Colortran D192 (Dimension 192)
This equipment, D192, was available both in full sized racks (192, 2.4Kw dimmers), as well as 12 channel portable packs. Both racks and packs used the D192 dimmer modules, which were available in dual 2.4kw, 6.0kw, and 12kw sizes.
This dimmer line was particularly robust, and is still in use in many, many facilities. The original release for these racks was 1984, and they continued to be produced through 1991.
The D192 dimmers had provision for 1 multiplexed control input, typically “Colortran” multiplex. This could later be upgraded, with a simple change, to DMX-512, todays current industry standard.
The D192 rack was laid out as 3 vertical rows of dimmers, each row 32 dimmer modules tall. Each vertical row was fed from it’s corresponding phase (a, b, or c), and could be split fed from 2, 3 phase sources. (the rows split upper and lower).
The control modules lived in the bottom slot of each vertical row, and had 4 pilot lights each. The indicators are: signal (green, and indicated some signal on the multiplex or analog lines), upper and lower (each indicating a valid power feed to each half of the vertical row), and airflow (this indicated whether the blower vane switch was open or closed).
Also, analog control could be used to control certain of the slots within the dimmer rack. Turning on these slots turned on all the analog inputs to the available slots (the bottom 3 dimmer module slots in each vertical row, with a maximum of 18, 2.4kw dimmers). There is not possible to patch these analog signals to particular slots. The analog patch assignments are permanently fixed in the hardware.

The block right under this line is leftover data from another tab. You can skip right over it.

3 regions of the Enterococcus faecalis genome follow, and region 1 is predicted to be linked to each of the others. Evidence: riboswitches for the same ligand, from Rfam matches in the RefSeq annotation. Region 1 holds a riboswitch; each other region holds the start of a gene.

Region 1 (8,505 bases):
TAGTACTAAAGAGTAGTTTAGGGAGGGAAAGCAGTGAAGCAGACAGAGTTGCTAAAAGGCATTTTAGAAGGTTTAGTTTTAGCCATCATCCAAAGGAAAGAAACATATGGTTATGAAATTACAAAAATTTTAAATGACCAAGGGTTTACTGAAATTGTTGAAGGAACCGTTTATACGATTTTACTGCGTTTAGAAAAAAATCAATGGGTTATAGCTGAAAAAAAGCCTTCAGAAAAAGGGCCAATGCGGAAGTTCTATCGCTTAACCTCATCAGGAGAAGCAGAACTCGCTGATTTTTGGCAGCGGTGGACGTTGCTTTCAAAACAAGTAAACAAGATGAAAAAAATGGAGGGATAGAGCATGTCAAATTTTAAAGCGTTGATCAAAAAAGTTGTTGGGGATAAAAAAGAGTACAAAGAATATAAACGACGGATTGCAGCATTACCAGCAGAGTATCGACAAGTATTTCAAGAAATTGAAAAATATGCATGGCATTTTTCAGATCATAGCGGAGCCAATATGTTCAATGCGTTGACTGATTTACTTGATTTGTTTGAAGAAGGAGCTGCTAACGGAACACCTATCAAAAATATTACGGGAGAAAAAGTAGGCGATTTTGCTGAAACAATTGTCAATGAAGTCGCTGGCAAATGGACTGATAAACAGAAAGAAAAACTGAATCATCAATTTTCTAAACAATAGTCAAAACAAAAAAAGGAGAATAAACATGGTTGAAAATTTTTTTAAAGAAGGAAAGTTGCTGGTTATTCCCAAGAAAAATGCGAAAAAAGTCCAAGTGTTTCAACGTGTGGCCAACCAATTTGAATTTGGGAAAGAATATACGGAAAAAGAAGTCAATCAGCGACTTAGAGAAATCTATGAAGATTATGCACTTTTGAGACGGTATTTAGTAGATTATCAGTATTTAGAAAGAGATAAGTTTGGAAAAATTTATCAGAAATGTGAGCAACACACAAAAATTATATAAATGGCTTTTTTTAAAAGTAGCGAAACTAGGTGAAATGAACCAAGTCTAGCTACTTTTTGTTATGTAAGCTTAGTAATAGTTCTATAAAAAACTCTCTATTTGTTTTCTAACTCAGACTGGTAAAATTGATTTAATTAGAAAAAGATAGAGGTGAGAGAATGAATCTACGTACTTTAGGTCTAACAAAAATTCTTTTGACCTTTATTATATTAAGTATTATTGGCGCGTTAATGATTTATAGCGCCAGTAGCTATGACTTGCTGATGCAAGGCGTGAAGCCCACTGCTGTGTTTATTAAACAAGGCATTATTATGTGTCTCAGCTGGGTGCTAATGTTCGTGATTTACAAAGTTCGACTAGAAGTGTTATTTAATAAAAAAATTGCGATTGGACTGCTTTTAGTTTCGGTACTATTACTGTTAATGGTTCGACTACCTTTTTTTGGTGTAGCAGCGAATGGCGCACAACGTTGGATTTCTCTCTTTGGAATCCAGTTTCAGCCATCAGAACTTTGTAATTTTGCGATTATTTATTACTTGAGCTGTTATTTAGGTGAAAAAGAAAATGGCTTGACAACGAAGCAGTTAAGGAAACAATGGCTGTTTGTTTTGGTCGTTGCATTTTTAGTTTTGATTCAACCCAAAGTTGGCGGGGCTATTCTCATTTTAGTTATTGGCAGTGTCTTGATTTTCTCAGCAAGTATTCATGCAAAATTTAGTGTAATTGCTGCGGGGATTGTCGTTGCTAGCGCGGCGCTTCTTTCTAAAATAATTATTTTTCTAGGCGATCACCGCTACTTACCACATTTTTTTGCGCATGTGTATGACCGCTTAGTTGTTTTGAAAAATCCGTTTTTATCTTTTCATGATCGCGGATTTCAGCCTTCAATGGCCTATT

So, you have a D912 rack, and you’re having some difficulties. What now? Here is a brief listing of failures:
- One dimmer ALWAYS stays on, except when you switch off the circuit breaker. (the “power cube” inside the dimmer module is shorted on. replace the cube.)
- OK, I got a new cube and put it in, now both dimmers in the module act funny or don’t work at all! (the new cube is not one rated for use in a dimmer module. suppliers make that mistake all the time by providing a “zero-cross” power cube, get a “non-zero-cross” cube)
- About a 1/3 of my dimmers act funny or don’t work at all. (can you relate the dimmer numbers that act funny to one vertical row? if so, you’re having a control module failure. try a different control module in the row, and see if things are different. if you can identify a bad control module, you can send it in the Lite-Trol for repair)